Where and how did you grow up?

I grew up in a little white yuppy bubble in Ohio—the conservative town of Chagrin Falls, a suburb of Cleveland. I found out in high school that our county had been gerrymandered around a black community and 95% of the high school graduates went on to college.  The gerrymandering made it impossible for black kids to attend my high school and none of us realized how privileged we were.  Coming out of high school was a shock to me because I met a huge group of people that were not like me: gay and lesbian, black people, people that were not from the same socioeconomic status.  Where I grew up, if you were gay, no one really dealt with the issue. One could never bring up the issue—it was a taboo issue, we would just say ‘he is just light in the loafers.’  It is not a bad place to grow up, but it is very sheltered and very privileged.

Matthew met his wife in Seattle and upon learning they were pregnant they decided to move to Portland to buy a house and raise their family; they currently have four children:

I was pleasantly surprised to found out how progressive Portland is and I was happy to find out that Multnomah County is the most secular county in the country. I did grow up going to church—a Christian church, but not evangelical—I still chafed under it. I chafed under it because my nature is to question and the Christian church is not set up for that—it is not set up for debate. [Currently, Matthew identifies as atheist.] This does not mean I hate Christians. I appreciate the comfort it gives them, I just don’t subscribe to it.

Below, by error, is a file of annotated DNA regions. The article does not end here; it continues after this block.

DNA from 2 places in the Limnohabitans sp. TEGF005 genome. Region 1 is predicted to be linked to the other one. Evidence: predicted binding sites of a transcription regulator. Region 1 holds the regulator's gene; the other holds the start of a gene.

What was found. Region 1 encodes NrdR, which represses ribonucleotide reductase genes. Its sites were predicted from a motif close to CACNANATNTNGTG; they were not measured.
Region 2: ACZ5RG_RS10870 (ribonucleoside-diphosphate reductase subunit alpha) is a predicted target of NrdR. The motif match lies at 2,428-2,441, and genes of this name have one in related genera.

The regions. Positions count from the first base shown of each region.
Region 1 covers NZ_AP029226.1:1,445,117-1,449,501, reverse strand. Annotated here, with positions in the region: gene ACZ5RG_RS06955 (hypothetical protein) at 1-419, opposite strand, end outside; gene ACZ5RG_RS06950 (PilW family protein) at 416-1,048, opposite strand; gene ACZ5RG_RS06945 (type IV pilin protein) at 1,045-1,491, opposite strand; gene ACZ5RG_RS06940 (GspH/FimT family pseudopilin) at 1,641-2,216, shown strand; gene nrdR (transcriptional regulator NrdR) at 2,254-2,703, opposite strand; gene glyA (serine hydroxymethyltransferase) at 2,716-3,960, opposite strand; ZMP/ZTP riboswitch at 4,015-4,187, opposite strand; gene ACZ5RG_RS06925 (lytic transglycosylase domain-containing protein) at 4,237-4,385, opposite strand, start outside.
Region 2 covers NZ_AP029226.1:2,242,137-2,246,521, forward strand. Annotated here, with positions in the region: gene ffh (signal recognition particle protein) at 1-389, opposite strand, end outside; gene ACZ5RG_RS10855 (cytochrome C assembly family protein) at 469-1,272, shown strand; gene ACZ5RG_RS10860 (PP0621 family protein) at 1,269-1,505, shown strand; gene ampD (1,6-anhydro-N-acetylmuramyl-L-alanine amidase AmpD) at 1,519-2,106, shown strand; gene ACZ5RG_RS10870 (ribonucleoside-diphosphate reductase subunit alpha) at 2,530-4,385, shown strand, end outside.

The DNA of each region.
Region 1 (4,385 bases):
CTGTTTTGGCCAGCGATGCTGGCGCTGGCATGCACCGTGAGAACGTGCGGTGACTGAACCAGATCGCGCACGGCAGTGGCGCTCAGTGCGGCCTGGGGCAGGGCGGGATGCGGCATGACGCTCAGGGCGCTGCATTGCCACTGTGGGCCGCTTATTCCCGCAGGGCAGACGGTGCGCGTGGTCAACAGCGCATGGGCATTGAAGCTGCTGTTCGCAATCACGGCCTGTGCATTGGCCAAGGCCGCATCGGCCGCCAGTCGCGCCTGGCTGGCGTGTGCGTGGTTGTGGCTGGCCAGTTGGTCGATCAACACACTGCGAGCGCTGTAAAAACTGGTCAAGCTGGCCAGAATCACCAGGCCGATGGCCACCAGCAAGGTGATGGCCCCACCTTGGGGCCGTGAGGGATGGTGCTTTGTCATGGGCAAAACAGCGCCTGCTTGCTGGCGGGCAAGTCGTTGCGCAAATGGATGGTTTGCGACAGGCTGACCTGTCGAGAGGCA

Do you consider you and your wife political?

We are political in that we vote and we vote at every opportunity. We don’t campaign or canvass but we don’t hold our political views to ourselves. My wife identifies as a Democrat and I identify as an Independent.  We both believe in civil rights and that no one should be able to deny others’ civil rights.